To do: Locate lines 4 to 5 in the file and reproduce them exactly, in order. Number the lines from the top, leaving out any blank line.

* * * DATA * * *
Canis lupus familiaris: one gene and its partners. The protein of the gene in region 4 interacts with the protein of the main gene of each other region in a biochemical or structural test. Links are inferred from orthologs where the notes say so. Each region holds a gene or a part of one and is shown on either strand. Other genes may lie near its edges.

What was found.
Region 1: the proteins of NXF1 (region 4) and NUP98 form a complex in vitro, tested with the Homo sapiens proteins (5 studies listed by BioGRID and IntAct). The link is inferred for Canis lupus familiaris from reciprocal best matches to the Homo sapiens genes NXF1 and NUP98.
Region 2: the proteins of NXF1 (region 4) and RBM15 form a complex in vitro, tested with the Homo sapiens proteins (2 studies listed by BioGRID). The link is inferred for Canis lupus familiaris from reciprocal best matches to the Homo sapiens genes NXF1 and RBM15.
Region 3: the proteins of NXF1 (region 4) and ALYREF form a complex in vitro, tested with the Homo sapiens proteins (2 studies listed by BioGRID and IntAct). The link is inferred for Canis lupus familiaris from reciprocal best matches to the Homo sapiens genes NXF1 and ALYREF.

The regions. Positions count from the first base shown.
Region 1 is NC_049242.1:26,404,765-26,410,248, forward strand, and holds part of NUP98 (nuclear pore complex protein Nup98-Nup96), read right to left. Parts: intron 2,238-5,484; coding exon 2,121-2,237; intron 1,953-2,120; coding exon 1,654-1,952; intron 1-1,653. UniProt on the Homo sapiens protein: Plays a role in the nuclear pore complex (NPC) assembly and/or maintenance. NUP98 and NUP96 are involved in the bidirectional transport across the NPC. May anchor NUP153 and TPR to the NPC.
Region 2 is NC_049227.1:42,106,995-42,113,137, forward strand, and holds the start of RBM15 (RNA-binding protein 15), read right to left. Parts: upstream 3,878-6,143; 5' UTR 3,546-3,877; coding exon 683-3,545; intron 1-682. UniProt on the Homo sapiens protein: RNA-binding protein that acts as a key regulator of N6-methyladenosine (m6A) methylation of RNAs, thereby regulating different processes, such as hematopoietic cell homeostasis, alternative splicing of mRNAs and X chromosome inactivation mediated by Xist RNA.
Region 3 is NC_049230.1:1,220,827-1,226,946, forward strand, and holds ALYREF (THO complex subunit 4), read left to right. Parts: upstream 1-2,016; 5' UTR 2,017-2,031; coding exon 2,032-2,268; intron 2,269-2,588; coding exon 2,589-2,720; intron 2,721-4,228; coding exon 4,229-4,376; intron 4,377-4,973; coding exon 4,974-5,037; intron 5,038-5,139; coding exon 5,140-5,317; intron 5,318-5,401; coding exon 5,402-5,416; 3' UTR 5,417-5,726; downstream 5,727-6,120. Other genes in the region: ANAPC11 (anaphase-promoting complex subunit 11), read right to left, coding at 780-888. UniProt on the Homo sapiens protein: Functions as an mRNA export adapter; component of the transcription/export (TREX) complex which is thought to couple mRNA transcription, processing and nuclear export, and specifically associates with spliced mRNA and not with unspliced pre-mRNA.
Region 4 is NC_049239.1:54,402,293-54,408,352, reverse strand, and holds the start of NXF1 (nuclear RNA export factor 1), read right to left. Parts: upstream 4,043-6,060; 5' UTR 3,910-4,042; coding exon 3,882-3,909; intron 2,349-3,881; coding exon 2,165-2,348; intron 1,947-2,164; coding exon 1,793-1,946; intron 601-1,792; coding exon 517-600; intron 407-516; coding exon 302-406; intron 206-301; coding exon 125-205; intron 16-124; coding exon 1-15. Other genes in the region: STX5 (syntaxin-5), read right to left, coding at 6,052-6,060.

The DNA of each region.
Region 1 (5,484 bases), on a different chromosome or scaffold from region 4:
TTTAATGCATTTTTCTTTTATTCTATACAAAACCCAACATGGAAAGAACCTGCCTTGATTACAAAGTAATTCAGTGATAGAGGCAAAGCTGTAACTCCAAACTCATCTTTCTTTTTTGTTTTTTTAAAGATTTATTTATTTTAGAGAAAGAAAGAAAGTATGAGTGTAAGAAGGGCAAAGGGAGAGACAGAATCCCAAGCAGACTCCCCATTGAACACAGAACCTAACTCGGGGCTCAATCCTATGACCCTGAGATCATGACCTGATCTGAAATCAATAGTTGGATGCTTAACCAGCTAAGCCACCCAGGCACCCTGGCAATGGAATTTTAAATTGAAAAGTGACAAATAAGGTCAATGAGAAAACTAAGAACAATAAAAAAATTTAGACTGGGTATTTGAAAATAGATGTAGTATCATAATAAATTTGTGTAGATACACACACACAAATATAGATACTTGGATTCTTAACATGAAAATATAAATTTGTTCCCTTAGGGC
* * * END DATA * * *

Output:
Region 2: the proteins of NXF1 (region 4) and RBM15 form a complex in vitro, tested with the Homo sapiens proteins (2 studies listed by BioGRID). The link is inferred for Canis lupus familiaris from reciprocal best matches to the Homo sapiens genes NXF1 and RBM15.
Region 3: the proteins of NXF1 (region 4) and ALYREF form a complex in vitro, tested with the Homo sapiens proteins (2 studies listed by BioGRID and IntAct). The link is inferred for Canis lupus familiaris from reciprocal best matches to the Homo sapiens genes NXF1 and ALYREF.